Only slightly smaller, but still.
At the Corner, they’re wondering whether these numbers were skewed by the fact that Utah and Idaho weren’t exit-polled this year. I don’t think so. There were no intensive exit polls of those states individually, but the people responsible for the comprehensive national exit poll said a few months ago that they’d include voters from all 50 in that one. Mormons in Utah should be represented.
Shocking or no, then? I wouldn’t have guessed that the first Mormon nominee might keep pace with Bush among evangelicals (and far outpace McCain) while slipping a bit with members of his own faith. But maybe Bush simply maxed out the Mormon vote in 2004, possibly due to the greater focus on social issues in the campaign that year or possibly due to a better GOTV effort. Or, more likely, maybe the same demographic forces that are affecting the rest of the country are affecting Mormons too. We’re talking about a small shift here, from 80% backing for Bush to 78% for Mitt, but there might now be enough of a “generation gap” between older and younger Mormons to account for that:
“A lot of younger Mormons—those born in the last twenty years—really grew up in that environment,” says Bowman. “They feel at home in America. While their parents tend to be social conservatives, these younger people are less so. They are more culturally comfortable in the United States, and many of them tend to be more liberal.”…
As president of the student chapter of BYU’s Political Affairs Society, David Romney says Mormons have a “wide variety of political views.” From what he observes on campus, there are many young people on both sides of the spectrum who want to get involved in the political sphere. “But having a Mormon running for president is not shaping those people’s views.”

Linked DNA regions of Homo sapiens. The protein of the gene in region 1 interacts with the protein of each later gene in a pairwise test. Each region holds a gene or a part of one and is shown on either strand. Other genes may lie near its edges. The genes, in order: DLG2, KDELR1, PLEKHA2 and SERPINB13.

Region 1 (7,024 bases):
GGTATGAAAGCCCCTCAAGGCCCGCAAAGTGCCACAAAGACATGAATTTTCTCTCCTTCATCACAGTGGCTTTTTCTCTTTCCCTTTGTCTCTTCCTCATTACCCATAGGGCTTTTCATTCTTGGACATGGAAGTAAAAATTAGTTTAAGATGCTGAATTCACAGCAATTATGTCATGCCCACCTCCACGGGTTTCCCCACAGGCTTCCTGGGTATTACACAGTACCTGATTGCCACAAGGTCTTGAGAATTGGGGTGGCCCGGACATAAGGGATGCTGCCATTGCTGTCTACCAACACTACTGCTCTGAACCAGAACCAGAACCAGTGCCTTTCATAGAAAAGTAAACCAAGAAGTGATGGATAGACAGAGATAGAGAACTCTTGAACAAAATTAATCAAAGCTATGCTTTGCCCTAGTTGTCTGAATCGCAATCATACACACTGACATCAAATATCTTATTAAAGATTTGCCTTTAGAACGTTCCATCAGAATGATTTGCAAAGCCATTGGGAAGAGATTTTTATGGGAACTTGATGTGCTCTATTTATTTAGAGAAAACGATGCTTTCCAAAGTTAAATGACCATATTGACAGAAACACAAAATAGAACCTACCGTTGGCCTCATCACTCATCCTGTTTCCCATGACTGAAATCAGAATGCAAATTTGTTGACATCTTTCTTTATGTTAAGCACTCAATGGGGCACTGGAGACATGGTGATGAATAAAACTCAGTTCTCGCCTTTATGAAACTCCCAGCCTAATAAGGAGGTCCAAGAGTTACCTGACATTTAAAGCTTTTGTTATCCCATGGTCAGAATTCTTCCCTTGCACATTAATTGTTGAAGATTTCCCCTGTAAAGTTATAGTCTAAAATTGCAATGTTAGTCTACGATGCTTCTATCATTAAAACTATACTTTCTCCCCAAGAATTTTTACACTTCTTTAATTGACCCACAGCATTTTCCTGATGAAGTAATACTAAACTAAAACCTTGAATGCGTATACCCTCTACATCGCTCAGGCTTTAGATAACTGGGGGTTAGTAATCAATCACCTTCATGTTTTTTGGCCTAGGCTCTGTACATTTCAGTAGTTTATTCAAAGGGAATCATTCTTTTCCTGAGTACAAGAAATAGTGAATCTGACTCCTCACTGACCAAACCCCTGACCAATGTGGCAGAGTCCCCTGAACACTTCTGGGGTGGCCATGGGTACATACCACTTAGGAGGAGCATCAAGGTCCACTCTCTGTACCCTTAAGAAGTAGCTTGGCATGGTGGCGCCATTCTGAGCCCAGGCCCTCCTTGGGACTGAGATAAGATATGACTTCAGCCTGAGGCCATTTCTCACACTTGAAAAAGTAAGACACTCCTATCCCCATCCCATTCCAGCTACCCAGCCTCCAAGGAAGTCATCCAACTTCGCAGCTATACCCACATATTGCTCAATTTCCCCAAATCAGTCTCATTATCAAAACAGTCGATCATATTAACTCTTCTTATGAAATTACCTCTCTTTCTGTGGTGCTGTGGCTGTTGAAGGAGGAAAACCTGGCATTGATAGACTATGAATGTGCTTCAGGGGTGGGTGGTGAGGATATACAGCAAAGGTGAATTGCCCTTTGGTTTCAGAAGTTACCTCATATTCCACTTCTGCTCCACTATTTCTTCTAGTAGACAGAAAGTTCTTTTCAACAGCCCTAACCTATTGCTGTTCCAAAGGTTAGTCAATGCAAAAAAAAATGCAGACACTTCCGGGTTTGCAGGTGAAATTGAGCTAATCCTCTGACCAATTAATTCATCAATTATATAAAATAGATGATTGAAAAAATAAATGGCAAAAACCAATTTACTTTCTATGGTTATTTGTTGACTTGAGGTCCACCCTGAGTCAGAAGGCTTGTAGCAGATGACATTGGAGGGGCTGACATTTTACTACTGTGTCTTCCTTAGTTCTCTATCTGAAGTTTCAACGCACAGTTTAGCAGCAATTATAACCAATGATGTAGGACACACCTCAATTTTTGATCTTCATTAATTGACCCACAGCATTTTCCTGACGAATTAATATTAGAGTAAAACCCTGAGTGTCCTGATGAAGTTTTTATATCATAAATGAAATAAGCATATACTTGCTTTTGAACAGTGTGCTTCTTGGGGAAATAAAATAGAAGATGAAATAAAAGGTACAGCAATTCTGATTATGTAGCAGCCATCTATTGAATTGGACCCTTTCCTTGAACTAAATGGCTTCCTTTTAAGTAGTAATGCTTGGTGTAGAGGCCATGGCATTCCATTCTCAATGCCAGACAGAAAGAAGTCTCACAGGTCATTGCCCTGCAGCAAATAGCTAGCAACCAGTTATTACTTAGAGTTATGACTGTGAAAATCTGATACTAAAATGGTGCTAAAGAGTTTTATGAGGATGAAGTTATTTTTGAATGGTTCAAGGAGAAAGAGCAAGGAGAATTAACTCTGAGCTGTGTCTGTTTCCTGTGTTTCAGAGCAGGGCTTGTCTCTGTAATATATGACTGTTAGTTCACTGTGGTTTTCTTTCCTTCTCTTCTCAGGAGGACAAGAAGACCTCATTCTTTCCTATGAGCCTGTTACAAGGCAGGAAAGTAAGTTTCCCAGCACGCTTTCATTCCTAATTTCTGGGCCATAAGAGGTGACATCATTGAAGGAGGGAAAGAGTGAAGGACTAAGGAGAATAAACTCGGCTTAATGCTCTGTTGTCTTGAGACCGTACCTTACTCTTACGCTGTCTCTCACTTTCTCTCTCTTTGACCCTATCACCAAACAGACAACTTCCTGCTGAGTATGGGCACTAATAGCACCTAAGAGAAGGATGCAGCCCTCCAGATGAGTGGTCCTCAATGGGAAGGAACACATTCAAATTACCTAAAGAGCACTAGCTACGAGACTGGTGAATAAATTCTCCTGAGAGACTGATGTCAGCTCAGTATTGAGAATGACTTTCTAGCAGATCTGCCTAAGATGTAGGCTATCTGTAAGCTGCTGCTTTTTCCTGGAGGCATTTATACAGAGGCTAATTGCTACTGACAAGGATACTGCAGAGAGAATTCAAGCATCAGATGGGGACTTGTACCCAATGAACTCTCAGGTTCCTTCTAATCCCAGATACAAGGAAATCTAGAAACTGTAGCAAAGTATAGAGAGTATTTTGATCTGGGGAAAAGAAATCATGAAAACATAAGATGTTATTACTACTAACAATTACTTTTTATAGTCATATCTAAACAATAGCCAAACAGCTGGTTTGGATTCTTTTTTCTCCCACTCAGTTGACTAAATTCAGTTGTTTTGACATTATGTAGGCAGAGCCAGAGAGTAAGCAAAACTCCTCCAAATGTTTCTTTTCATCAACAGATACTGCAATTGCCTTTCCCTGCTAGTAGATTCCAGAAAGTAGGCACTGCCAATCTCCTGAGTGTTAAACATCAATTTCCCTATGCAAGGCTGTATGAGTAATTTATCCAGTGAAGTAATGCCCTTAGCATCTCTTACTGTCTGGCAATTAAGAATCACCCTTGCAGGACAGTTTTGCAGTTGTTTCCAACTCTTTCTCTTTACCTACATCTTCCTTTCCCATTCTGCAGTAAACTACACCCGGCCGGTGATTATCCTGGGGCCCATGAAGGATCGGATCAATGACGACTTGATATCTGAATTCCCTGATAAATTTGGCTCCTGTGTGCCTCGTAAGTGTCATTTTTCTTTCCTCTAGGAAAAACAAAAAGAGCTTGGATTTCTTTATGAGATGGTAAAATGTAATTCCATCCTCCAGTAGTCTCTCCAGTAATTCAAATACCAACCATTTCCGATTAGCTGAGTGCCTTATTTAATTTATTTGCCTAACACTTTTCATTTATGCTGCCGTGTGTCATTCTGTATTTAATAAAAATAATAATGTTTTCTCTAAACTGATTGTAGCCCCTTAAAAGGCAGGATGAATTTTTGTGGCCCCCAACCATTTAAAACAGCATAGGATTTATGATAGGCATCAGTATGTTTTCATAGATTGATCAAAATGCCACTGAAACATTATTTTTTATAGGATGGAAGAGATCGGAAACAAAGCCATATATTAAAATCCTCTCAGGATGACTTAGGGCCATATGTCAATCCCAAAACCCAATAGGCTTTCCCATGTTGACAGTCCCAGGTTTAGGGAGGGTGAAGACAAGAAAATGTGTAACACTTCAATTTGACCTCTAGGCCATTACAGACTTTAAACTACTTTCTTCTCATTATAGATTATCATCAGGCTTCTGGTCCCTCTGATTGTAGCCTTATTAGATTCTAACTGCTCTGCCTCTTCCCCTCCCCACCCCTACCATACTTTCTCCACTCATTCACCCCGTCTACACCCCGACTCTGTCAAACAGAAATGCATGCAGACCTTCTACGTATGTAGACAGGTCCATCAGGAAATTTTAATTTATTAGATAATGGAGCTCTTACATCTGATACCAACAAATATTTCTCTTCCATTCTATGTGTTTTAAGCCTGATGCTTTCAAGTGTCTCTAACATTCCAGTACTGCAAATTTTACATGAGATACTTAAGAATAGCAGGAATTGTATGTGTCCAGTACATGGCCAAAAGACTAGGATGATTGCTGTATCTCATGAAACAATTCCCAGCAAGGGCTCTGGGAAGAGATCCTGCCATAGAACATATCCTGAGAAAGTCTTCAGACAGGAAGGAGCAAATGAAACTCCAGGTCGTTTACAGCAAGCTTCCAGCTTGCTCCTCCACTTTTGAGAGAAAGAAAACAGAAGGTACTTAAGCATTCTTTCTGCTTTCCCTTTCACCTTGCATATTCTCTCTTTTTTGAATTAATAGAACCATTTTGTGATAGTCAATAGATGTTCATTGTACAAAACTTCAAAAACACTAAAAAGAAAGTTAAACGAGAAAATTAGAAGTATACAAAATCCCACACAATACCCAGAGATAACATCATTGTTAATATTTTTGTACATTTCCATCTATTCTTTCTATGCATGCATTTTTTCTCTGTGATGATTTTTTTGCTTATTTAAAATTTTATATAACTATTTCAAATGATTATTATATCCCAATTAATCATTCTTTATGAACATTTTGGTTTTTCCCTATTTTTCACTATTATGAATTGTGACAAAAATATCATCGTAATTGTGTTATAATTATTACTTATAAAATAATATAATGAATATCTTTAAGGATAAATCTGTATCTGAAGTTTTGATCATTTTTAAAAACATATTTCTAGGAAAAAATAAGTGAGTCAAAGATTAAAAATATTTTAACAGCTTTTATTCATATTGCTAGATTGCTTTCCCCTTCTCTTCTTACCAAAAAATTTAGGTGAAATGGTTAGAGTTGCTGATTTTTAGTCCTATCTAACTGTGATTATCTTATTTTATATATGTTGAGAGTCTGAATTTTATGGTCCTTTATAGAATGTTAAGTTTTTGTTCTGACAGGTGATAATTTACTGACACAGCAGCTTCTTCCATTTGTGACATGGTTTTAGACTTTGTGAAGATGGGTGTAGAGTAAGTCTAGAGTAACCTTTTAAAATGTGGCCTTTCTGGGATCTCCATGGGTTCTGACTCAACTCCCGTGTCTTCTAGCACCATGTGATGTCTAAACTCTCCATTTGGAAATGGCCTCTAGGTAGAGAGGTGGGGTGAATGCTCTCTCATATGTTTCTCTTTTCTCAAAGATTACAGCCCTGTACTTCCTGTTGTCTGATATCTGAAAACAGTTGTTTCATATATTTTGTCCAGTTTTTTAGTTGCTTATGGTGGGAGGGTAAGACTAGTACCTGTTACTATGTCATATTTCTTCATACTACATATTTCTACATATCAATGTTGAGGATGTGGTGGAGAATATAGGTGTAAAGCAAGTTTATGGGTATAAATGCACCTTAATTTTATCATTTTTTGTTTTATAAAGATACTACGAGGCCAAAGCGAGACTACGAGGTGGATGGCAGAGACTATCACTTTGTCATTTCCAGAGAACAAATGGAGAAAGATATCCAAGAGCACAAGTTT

Back in May, RCP noted a “significant subsection of younger, liberal-leaning church members who are emphatic supporters of Obama and who cannot relate to Romney as a politician, despite their shared faith.” For a mirror image of that, consider that having Joe Lieberman on the ticket as the first Jewish VP nominee didn’t do much for Gore in 2000 with Jewish voters. Bush earned 19% of the Jewish vote that year, which was actually a few points better than the 16% Bob Dole took in 1996 and the measly 11% George H.W. Bush received in 1992. Obama has increased Democrats’ share of the black vote but only by a few points; it was already stratospheric, exceeding 90% in some elections in the past. Point being, I’m not at all sure why people believe that nominating someone from a particular racial/ethnic/religious group will meaningfull increase the party’s support among that group, a lesson the GOP should bear in mind before coronating Rubio as a silver-bullet approach to solving their problem with Latino voters. In fact, PPP (the most accurate state pollster of the election) polled a hypothetical Romney/Rubio ticket in Florida back in May. Result: Not only didn’t Rubio outperform other potential VP nominees, he actually caused Romney to lose two points when added to the ticket. Romney’s share of the Latino vote in that poll went from 37% without Rubio on the ticket to … 37% with him on it. Not a surprise, if you believe that Latino voters skew Democratic on policy. Maybe all of that would change if Rubio suddenly achieved historic status as the first Latino major party nominee. But maybe not.
Anyway, I think the more amazing result here isn’t that Mitt slid a tiny bit with Mormon voters from 2004, it’s that he didn’t slide with evangelicals. Presumably they’re subject to the same “generation gap” dynamic as Mormons are. What happened?